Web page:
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10 customer reviews

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(Aug 17, 2010)
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Editorial Reviews

Product Description

There are very few places of quiet left in the United States. For the past thirty years, Emmy Award-winning nature sound recordist, Gordon Hempton, has made it his life s mission to find and record these places before they are gone completely. SOUNDTRACKER follows Gordon on the road and into the wilderness as he travels throughout America s West in search of these quiet places. Unwilling to give up when the noise of civilization intrudes upon his every recording, his quest takes on new dimensions as he begins to search for a different kind of sound that captures his imagination and the spirit of America. Shot throughout the Pacific Northwest and sound-mixed to incorporate Gordon s own pristine binaural recordings, SOUNDTRACKER explores the sounds and the soul of an uncompromising artist.


This is a remarkable journey: a quest for imperiled Nature by an artist who never stopped listening. --Ken Burns

The beautifully shot film follows Hempton for a month as he obsessively tries to capture a specific sound recording in nature... --Basil Tsiokos, IndieWIRE

Gordon Hempton brings new meaning to the word purist. He meticulously scouts out sites for his soundscapes... Hempton is totally in touch with his environment as a listener, and he is committed to bringing what he hears to a wider audience. --Smithsonian

Special Features


Product Details

  • Actors: Gordon Hempton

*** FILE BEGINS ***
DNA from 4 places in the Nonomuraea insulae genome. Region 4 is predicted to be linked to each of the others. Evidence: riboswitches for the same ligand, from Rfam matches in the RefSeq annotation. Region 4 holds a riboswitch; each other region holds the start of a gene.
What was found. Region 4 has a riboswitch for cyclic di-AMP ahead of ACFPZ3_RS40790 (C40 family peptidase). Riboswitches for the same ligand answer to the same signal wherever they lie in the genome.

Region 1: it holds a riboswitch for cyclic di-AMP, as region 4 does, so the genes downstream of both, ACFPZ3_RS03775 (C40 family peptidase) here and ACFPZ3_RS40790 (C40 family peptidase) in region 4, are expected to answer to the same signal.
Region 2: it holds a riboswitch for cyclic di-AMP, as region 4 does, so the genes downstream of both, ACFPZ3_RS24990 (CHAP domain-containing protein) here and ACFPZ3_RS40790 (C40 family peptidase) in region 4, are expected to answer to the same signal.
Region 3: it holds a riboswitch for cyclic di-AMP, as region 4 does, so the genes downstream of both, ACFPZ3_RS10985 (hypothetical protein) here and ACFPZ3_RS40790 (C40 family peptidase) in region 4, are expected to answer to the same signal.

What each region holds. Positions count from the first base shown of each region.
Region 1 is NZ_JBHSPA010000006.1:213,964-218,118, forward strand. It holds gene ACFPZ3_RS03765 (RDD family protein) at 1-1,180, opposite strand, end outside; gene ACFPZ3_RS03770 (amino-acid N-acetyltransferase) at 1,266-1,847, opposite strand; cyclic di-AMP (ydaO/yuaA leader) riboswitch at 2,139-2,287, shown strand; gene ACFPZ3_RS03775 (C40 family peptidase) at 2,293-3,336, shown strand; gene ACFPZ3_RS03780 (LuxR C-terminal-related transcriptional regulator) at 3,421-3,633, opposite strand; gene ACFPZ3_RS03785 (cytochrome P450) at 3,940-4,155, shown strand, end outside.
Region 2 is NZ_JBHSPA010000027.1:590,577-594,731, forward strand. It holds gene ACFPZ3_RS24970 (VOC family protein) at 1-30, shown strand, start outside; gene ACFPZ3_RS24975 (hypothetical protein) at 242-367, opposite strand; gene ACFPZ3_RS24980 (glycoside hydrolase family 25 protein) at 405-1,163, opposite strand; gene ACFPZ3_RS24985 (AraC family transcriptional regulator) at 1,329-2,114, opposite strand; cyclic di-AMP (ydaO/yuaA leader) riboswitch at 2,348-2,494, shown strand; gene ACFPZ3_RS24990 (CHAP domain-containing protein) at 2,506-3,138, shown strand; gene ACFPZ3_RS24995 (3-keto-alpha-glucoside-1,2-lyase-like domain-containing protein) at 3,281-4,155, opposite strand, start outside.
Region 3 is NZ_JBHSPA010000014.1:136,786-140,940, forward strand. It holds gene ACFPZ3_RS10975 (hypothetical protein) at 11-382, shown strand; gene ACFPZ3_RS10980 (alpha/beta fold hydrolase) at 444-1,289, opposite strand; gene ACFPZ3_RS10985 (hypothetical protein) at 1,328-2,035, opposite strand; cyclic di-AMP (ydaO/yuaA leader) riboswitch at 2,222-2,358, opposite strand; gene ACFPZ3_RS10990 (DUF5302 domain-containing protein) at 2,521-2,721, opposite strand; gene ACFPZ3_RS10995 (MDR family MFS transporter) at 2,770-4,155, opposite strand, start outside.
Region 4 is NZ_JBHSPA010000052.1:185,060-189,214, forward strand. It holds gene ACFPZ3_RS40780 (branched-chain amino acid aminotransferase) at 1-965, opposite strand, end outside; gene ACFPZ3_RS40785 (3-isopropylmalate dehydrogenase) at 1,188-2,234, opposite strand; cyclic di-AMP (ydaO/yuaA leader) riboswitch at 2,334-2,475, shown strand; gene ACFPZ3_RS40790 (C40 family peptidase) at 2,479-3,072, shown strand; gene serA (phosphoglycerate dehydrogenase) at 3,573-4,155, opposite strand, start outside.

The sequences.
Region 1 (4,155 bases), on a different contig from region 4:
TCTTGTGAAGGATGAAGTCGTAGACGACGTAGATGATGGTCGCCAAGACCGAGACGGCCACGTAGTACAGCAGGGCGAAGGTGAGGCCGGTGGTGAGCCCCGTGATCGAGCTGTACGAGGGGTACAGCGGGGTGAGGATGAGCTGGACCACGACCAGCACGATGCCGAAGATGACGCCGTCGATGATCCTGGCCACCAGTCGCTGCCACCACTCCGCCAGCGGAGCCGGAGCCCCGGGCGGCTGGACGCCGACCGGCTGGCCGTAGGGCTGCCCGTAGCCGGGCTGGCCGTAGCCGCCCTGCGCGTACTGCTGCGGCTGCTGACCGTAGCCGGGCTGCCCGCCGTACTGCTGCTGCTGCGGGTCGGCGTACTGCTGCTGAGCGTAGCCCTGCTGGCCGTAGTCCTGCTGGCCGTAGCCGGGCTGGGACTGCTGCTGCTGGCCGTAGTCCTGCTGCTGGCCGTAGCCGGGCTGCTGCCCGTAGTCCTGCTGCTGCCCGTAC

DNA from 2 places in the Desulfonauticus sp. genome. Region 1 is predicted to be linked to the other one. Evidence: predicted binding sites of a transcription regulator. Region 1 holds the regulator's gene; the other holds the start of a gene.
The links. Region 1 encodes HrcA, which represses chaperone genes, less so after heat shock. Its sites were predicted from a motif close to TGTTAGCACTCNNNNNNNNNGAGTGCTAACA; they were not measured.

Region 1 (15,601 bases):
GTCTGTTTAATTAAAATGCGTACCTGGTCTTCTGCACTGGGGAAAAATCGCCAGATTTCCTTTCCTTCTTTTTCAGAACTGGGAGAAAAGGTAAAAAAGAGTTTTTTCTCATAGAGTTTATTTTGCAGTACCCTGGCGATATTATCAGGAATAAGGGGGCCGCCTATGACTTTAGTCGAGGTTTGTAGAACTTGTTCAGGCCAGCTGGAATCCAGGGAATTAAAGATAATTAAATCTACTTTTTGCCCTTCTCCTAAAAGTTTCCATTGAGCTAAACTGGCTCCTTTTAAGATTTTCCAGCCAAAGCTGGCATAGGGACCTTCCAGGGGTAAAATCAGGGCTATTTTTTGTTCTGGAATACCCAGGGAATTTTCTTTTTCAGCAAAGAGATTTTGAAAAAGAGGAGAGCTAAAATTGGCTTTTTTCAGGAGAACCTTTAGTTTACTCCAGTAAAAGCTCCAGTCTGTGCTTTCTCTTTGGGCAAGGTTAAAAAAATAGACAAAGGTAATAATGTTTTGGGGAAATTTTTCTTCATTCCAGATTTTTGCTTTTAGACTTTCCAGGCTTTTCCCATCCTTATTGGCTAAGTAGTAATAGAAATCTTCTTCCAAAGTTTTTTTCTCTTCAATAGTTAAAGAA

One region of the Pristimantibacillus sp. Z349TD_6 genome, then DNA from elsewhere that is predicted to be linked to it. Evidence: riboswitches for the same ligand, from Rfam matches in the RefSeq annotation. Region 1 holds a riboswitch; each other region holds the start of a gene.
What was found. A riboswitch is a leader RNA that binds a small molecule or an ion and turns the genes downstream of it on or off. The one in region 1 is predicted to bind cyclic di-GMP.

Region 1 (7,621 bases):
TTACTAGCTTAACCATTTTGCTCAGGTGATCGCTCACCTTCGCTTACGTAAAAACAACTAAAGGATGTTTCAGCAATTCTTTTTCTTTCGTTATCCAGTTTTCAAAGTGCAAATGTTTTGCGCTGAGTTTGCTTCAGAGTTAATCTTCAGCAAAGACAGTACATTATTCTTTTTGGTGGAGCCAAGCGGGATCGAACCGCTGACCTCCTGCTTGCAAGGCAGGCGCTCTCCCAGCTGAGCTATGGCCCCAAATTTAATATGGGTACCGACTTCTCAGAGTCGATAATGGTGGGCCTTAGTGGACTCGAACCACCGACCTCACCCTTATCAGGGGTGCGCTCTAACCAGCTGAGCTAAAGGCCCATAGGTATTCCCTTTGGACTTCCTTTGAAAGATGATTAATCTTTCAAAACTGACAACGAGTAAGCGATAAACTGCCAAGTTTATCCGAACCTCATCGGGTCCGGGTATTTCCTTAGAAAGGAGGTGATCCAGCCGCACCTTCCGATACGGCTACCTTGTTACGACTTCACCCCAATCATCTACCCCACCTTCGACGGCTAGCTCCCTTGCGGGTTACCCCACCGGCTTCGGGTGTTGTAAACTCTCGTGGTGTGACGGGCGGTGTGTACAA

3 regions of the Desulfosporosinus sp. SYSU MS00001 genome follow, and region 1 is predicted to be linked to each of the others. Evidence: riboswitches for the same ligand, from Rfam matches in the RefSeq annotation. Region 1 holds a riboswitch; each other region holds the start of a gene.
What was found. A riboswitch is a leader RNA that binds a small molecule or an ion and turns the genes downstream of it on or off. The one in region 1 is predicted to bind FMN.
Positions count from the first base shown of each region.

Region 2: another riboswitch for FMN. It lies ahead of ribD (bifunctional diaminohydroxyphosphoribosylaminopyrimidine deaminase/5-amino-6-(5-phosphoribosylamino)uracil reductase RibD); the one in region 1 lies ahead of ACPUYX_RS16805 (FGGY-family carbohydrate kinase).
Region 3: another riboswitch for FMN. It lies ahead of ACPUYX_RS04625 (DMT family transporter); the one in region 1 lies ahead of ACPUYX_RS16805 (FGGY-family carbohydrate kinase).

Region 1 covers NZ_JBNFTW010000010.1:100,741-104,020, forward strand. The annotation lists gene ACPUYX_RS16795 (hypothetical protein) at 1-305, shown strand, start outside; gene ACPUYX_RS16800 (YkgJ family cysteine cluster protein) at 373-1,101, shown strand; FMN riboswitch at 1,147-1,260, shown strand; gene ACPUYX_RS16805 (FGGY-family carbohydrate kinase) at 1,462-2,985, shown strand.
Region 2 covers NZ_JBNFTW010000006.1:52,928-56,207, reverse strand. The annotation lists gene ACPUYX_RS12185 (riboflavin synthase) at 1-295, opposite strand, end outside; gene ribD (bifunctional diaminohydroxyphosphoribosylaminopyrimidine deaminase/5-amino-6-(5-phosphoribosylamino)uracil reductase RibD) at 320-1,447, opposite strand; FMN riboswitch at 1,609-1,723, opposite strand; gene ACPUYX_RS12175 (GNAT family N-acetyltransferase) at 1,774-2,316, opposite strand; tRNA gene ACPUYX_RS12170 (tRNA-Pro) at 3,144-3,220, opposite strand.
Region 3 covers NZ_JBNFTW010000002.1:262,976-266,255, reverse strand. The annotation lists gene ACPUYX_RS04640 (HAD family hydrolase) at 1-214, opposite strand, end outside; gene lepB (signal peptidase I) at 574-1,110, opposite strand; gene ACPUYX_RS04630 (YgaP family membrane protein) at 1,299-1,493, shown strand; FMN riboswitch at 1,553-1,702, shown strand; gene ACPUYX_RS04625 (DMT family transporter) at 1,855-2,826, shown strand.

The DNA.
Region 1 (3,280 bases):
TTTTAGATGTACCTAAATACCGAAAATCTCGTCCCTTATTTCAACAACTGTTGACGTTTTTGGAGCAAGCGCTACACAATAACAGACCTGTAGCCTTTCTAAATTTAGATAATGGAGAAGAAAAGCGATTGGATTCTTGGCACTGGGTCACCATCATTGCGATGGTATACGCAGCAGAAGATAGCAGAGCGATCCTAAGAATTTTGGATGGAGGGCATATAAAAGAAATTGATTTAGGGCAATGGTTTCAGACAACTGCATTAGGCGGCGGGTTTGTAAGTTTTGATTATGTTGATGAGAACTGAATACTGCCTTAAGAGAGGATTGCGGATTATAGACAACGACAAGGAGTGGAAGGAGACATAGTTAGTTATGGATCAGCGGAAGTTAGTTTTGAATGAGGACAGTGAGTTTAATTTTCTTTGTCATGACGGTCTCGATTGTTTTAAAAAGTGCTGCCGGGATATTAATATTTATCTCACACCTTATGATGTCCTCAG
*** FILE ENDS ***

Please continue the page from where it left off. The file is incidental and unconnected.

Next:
• Directors: Nicholas Sherman
  • Format: Color, Dolby, NTSC, Widescreen
  • Language: English
  • Subtitles: English, Spanish
  • Region: Region 1 (U.S. and Canada only. Read more about DVD formats.)
  • Number of discs: 1
  • Rated: NR (Not Rated)
  • Studio: IndiePix Films
  • DVD Release Date: August 17, 2010
  • Run Time: 82 minutes
  • Average Customer Review: 3.8 out of 5 stars  See all reviews (10 customer reviews)
  • ASIN: B003QU1J4W
  • Amazon Best Sellers Rank: #206,086 in Movies & TV (See Top 100 in Movies & TV)
  • Learn more about "Soundtracker" on IMDb

Customer Reviews

Most Helpful Customer Reviews

7 of 7 people found the following review helpful By Nick Sherman on July 28, 2010
Format: DVD
I may be biased (I directed the film) but I'm thrilled to see it on Amazon and couldn't be happier with how the DVD turned out. I love just playing the 60 minute audio recording that comes as a special makes forget I'm stuck in the city and makes me feel like I'm out in the wilderness again, waking up early for another day of following Gordon on the road.
I think you'll like the film, too!
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3 of 3 people found the following review helpful By Soundtracker on October 5, 2011
Format: DVD
Well, what is it like to see a movie about yourself for the first time at a film festival? Ten minutes into the film, I thought, "This guy is crazy!" Yet, it was me. Undeniably me. Nick Sherman, the producer, never asked me to do anything--he is a true documentary film maker. Reminded me of someone who makes true nature documentaries with wildlife not trained animals. He slept on the ground wherever we ground to a halt at the end of the day--sometimes with frost over his sleeping bag in the morning and without coffee or breakfast. Yes, I have a passion for sound, most of all for the sound "about to be heard," so clearly felt and imagined, but not yet real. I feel that this movie is rare, not because of my passion--many have it--but because of the dedication that Nick Sherman showed to complete the movie on a shoestring budget and share the human spirit of compassion. Buy this DVD and support a true filmmaker!
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2 of 2 people found the following review helpful By Brucewil on August 30, 2010